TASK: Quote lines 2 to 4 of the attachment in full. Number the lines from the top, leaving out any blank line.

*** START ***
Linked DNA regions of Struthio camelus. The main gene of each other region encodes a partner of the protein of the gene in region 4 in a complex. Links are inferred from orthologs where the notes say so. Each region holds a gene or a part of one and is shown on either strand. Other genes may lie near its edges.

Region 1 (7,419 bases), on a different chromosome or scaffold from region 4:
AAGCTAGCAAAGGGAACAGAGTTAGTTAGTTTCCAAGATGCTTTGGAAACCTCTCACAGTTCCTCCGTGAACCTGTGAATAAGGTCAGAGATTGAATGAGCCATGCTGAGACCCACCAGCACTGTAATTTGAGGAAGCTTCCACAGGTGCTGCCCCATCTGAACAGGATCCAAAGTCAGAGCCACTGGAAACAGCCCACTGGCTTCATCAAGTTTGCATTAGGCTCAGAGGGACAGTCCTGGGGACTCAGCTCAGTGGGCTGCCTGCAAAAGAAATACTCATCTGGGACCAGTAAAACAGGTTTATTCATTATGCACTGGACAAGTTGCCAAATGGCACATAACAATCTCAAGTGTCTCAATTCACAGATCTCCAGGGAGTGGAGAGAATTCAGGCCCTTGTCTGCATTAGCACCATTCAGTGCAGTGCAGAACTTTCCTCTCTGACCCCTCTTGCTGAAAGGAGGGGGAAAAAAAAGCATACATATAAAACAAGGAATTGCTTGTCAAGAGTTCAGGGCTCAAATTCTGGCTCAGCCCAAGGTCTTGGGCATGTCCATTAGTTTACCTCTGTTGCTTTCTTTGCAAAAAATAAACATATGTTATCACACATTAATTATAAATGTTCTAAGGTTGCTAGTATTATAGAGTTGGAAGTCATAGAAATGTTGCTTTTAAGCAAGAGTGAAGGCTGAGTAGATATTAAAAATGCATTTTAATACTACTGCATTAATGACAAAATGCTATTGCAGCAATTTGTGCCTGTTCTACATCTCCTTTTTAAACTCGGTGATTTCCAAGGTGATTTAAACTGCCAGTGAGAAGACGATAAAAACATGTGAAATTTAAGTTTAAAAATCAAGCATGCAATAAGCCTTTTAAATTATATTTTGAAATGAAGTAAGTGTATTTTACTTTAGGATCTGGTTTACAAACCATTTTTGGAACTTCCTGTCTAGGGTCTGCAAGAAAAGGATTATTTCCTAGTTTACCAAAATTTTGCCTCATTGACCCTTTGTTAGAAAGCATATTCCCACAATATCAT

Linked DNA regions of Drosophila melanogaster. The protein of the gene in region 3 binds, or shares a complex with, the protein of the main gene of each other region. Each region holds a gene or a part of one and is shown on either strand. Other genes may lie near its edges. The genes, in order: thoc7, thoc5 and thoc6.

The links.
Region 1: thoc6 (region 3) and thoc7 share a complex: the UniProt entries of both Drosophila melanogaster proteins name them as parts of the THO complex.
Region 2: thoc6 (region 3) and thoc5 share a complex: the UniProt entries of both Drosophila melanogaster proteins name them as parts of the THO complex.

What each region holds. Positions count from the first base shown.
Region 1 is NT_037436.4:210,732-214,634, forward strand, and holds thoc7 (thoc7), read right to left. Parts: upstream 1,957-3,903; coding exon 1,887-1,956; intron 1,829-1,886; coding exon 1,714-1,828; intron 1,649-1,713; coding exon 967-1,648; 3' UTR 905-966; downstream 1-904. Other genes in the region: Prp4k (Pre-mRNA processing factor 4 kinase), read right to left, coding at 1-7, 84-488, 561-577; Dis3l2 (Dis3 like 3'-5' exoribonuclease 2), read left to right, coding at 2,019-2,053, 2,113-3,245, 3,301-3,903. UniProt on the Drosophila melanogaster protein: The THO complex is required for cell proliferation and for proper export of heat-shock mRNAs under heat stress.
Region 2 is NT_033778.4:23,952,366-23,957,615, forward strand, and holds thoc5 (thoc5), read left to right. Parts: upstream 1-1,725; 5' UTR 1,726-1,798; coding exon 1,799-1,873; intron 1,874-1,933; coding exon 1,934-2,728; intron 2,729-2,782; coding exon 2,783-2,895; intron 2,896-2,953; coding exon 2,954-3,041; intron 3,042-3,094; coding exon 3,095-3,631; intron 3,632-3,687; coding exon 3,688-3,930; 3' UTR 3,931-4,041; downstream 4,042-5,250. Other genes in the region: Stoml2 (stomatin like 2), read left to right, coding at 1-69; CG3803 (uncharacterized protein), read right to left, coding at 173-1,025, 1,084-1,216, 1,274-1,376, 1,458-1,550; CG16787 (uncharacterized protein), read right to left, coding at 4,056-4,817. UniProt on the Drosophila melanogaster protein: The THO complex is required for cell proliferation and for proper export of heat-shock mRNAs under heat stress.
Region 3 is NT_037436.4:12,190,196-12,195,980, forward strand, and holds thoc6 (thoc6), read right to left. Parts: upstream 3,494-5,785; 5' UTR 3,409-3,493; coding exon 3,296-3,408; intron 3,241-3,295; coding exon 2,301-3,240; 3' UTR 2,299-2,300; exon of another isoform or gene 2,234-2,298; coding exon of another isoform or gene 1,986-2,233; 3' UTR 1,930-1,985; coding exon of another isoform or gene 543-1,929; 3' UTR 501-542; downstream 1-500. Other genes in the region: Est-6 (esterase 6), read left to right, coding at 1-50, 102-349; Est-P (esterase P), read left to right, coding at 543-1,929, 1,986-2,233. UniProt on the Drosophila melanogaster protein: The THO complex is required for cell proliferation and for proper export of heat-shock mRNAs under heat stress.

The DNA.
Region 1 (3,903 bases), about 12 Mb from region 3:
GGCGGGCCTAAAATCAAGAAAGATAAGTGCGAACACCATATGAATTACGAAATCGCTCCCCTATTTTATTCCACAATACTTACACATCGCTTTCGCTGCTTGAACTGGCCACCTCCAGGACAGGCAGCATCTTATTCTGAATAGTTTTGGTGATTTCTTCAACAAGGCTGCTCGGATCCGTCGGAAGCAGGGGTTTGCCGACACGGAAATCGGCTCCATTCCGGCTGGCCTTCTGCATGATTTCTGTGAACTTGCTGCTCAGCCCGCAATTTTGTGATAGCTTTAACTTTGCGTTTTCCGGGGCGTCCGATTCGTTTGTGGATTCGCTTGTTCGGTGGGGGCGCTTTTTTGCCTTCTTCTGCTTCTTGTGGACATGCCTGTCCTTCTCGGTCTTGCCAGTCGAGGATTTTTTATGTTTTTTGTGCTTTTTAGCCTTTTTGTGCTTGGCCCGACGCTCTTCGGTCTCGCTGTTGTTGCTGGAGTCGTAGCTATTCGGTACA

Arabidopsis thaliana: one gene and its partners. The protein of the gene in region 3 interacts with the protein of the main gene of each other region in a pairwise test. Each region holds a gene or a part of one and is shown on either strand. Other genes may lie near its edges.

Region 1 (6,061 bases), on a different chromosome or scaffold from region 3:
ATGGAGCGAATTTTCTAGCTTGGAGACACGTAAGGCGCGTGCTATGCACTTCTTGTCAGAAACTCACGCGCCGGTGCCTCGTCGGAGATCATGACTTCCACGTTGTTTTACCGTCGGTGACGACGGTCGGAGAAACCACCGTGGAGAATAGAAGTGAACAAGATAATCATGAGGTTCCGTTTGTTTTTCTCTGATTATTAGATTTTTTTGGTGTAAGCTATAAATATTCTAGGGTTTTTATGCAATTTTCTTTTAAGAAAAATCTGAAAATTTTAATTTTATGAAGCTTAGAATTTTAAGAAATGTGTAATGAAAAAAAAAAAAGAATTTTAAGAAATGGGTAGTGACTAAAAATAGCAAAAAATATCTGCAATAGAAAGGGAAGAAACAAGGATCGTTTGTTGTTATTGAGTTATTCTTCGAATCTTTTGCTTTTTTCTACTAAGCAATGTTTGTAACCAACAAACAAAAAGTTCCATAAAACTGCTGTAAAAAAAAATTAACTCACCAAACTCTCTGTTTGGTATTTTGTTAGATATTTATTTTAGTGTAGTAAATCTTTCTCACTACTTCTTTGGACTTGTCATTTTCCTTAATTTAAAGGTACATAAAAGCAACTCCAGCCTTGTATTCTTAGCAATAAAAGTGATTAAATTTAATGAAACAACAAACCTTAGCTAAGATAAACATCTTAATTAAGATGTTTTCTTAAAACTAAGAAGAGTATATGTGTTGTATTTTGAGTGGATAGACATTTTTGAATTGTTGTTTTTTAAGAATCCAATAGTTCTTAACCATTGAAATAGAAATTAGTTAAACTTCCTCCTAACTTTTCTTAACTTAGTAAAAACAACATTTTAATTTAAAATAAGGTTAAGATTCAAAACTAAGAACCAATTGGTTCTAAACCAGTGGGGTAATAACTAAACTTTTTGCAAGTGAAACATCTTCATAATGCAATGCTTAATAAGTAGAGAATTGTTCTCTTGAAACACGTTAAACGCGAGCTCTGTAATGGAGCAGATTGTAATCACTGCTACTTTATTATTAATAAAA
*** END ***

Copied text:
Region 1 (7,419 bases), on a different chromosome or scaffold from region 4:
AAGCTAGCAAAGGGAACAGAGTTAGTTAGTTTCCAAGATGCTTTGGAAACCTCTCACAGTTCCTCCGTGAACCTGTGAATAAGGTCAGAGATTGAATGAGCCATGCTGAGACCCACCAGCACTGTAATTTGAGGAAGCTTCCACAGGTGCTGCCCCATCTGAACAGGATCCAAAGTCAGAGCCACTGGAAACAGCCCACTGGCTTCATCAAGTTTGCATTAGGCTCAGAGGGACAGTCCTGGGGACTCAGCTCAGTGGGCTGCCTGCAAAAGAAATACTCATCTGGGACCAGTAAAACAGGTTTATTCATTATGCACTGGACAAGTTGCCAAATGGCACATAACAATCTCAAGTGTCTCAATTCACAGATCTCCAGGGAGTGGAGAGAATTCAGGCCCTTGTCTGCATTAGCACCATTCAGTGCAGTGCAGAACTTTCCTCTCTGACCCCTCTTGCTGAAAGGAGGGGGAAAAAAAAGCATACATATAAAACAAGGAATTGCTTGTCAAGAGTTCAGGGCTCAAATTCTGGCTCAGCCCAAGGTCTTGGGCATGTCCATTAGTTTACCTCTGTTGCTTTCTTTGCAAAAAATAAACATATGTTATCACACATTAATTATAAATGTTCTAAGGTTGCTAGTATTATAGAGTTGGAAGTCATAGAAATGTTGCTTTTAAGCAAGAGTGAAGGCTGAGTAGATATTAAAAATGCATTTTAATACTACTGCATTAATGACAAAATGCTATTGCAGCAATTTGTGCCTGTTCTACATCTCCTTTTTAAACTCGGTGATTTCCAAGGTGATTTAAACTGCCAGTGAGAAGACGATAAAAACATGTGAAATTTAAGTTTAAAAATCAAGCATGCAATAAGCCTTTTAAATTATATTTTGAAATGAAGTAAGTGTATTTTACTTTAGGATCTGGTTTACAAACCATTTTTGGAACTTCCTGTCTAGGGTCTGCAAGAAAAGGATTATTTCCTAGTTTACCAAAATTTTGCCTCATTGACCCTTTGTTAGAAAGCATATTCCCACAATATCAT

Linked DNA regions of Drosophila melanogaster. The protein of the gene in region 3 binds, or shares a complex with, the protein of the main gene of each other region. Each region holds a gene or a part of one and is shown on either strand. Other genes may lie near its edges. The genes, in order: thoc7, thoc5 and thoc6.